Stockholm syndrome, or capture-bonding, is a psychological phenomenon in which hostages express empathy and sympathy and have positive feelings toward their captors, sometimes to the point of defending and identifying with them. These feelings are generally considered irrational in light of the danger or risk endured by the victims, who essentially mistake a lack of abuse from their captors for an act of kindness. The FBI's Hostage Barricade Database System shows that roughly 8% of victims show evidence of Stockholm syndrome.
Stockholm syndrome can be seen as a form of traumatic bonding, which does not necessarily require a hostage scenario, but which describes "strong emotional ties that develop between two persons where one person intermittently harasses, beats, threatens, abuses, or intimidates the other." One commonly used hypothesis to explain the effect of Stockholm syndrome is based on Freudian theory. It suggests that the bonding is the individual's response to trauma in becoming a victim. Identifying with the aggressor is one way that the ego defends itself. When a victim believes the same values as the aggressor, they cease to be a threat.
Stockholm syndrome is sometimes erroneously referred to as Helsinki syndrome. Helsinki syndrome is more of a case of group think and inattentional blindness to the negative in order to achieve some perceived benefit, a reference to the non-binding Helsinki Accords that attempted to settle post WWII Cold War tensions.
Stockholm syndrome is named after the Norrmalmstorg robbery of Kreditbanken at Norrmalmstorg in Stockholm, Sweden, in which several bank employees were held hostage in a bank vault from August 23 to 28, 1973, while their captors negotiated with police. During this standoff, the victims became emotionally attached to their captors, rejected assistance from government officials at one point, and even defended their captors after they were freed from their six-day ordeal. The term was coined by the criminologist and psychiatrist Nils Bejerot as "Norrmalmstorgssyndromet" (Swedish) but it became known as "Stockholm Syndrome" abroad. It was originally defined by psychiatrist Frank Ochberg to aid the management of hostage situations.
In the view of evolutionary psychology, "the mind is a set of information-processing machines that were designed by natural selection to solve adaptive problems faced by our hunter-gatherer ancestors."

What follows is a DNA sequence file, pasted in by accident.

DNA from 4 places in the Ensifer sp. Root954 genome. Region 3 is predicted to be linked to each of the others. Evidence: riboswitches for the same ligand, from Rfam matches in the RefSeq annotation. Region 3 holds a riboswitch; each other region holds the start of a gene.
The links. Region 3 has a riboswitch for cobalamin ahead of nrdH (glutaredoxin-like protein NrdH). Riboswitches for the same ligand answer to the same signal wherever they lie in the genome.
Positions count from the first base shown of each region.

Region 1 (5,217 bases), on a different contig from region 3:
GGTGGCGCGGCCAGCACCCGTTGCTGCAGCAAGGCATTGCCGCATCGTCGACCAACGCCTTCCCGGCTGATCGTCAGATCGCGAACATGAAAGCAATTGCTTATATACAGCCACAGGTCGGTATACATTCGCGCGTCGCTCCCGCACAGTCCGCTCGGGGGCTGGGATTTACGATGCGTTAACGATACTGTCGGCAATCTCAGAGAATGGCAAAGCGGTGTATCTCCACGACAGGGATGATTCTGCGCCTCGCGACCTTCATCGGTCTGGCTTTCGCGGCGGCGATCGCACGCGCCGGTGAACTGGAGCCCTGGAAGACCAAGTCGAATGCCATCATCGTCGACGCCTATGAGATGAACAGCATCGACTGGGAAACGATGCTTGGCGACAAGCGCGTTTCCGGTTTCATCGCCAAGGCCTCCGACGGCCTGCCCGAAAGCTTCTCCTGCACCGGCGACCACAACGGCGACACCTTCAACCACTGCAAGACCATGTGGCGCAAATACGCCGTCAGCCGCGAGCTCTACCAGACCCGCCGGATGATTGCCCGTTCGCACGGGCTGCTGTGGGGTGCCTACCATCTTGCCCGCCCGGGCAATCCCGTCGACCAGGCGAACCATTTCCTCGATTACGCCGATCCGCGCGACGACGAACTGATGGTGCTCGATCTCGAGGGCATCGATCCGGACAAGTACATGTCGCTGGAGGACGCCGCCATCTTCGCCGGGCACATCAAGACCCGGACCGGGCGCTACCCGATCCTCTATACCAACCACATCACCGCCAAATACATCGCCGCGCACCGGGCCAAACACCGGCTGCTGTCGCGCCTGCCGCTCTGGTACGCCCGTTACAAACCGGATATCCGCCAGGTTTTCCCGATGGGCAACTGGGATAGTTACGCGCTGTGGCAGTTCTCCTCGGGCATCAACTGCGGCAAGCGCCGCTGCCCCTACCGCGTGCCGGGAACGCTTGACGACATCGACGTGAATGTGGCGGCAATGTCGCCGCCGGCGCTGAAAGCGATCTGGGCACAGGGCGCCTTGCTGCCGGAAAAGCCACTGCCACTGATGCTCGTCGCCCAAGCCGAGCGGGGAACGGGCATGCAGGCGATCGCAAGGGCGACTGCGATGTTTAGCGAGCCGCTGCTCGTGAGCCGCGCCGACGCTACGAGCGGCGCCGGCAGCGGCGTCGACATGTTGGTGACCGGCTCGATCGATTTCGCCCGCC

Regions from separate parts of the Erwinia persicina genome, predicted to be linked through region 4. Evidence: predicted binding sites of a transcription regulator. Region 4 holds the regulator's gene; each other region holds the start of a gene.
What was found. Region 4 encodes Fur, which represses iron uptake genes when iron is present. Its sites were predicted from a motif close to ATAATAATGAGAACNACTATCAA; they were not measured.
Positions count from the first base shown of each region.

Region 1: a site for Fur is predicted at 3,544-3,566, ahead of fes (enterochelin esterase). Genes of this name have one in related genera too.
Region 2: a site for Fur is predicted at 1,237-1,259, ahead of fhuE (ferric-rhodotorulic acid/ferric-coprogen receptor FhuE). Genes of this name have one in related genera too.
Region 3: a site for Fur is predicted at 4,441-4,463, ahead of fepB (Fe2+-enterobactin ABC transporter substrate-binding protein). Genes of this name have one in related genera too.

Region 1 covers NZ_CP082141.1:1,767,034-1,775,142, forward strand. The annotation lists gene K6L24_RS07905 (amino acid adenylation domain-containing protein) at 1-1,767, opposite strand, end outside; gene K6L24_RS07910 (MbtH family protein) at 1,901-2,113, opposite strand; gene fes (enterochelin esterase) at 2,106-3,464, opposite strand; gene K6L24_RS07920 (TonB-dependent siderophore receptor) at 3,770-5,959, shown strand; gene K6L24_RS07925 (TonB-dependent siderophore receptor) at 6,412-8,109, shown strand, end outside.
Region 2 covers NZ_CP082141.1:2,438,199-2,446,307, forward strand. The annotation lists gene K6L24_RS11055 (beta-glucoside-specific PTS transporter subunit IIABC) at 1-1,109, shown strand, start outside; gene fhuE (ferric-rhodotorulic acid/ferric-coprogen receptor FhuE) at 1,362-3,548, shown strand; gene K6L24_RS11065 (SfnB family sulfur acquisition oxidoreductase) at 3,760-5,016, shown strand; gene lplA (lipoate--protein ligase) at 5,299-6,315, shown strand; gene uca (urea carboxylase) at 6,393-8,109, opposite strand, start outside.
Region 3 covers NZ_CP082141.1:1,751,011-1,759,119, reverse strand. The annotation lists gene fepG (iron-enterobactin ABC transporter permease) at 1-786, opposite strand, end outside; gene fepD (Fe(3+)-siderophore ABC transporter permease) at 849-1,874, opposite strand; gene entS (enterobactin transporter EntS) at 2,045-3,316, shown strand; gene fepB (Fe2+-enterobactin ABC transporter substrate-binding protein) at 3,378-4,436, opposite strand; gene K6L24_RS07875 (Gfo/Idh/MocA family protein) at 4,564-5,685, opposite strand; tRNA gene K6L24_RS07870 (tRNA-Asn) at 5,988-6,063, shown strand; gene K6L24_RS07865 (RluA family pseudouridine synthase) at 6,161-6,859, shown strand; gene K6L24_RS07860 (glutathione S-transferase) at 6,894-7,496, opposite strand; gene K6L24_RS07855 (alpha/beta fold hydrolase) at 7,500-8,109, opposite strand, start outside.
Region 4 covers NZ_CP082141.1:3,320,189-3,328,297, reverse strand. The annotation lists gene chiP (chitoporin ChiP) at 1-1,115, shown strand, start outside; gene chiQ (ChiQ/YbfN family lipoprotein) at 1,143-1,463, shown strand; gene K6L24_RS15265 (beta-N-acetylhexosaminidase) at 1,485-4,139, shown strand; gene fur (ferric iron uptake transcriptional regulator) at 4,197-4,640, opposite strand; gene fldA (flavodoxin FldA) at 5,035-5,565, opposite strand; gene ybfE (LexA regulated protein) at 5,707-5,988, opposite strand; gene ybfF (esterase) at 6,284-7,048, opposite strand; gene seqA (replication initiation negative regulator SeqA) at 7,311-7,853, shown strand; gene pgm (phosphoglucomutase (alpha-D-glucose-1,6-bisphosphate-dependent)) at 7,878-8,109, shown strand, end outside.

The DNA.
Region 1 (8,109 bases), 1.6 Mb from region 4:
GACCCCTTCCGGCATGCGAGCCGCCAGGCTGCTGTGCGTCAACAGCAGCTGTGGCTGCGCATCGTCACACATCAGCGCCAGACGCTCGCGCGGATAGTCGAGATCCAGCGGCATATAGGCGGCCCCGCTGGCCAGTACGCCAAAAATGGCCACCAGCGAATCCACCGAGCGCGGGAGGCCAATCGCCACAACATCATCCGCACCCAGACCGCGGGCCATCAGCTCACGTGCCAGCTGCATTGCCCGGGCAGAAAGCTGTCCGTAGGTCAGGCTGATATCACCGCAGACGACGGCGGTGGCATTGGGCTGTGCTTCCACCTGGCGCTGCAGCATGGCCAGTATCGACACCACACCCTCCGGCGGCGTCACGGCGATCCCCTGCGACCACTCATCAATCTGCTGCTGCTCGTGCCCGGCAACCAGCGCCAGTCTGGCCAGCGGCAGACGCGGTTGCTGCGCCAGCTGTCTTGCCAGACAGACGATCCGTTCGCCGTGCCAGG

One of the "adaptive problems faced by our hunter-gatherer ancestors", particularly females, was being abducted by another band. Life in the human "environment of evolutionary adaptiveness" (EEA) is thought by researchers such as Israeli military hisorian Azar Gat to be similar to that of the few remaining hunter-gatherer societies. "Deadly violence is also regularly activated in competition over women. . . . Abduction of women, rape, ... are widespread direct causes of reproductive conflict ..." Being captured and having their dependent children killed might have been fairly common. Women who resisted capture in such situations risked being killed.
Azar Gat argues that war and abductions (capture) were typical of human pre-history. When selection is intense and persistent, adaptive traits (such as capture-bonding) become universal to the population or species.
Partial activation of the capture-bonding psychological trait may lie behind battered-wife syndrome, military basic training, fraternity hazing, and sex practices such as sadism/masochism or bondage/discipline. Being captured by neighbouring tribes was a relatively common event for women in human history, if anything like the recent history of the few remaining primitive tribes. In some of those tribes (Yanomamo, for instance) practically everyone in the tribe is descended from a captive within the last three generations. Perhaps as high as one in ten of females were abducted and incorporated into the tribe that captured them.
In June 2012, at the 9th International Conference on Developments in Economic Theory and Policy, in Bilbao, organised by the Department of Applied Economics of the Spanish University of the Basque Country and the British Cambridge Centre for Economic and Public Policy, Department of Land Economy of the University of Cambridge, the concept of Stockholm syndrome was introduced in economics referring to governments that have been "kidnapped" by financial capital because of their need to refinance public debt. They are coerced into accepting high interest rates and conditions that compromise their sovereignty.[broken citation]
A converse of Stockholm syndrome called Lima syndrome has been proposed, in which abductors develop sympathy for their hostages. It was named after an abduction at the Japanese Embassy in Lima, Peru, in 1996, when members of a militant movement took hostage hundreds of people attending a party at the official residence of Japan's ambassador. Within a few hours, the abductors had set free most of the hostages, including the most valuable ones, owing to sympathy.
A corollary of the Stockholm syndrome, was proposed by Kenneth Levin in his 2005 book The Oslo Syndrome: Delusions of a People Under Siege in which he argued that the syndrome can afflict an entire people.
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- This article incorporates text from a publication now in the public domain: de Fabrique, Nathalie; Romano, Stephen J.; Vecchi, Gregory M.; van Hasselt, Vincent B. (July 2007). "Understanding Stockholm Syndrome". FBI Law Enforcement Bulletin (Law Enforcement Communication Unit) 76 (7): 10–15. ISSN 0014-5688. Retrieved November 17, 2010.
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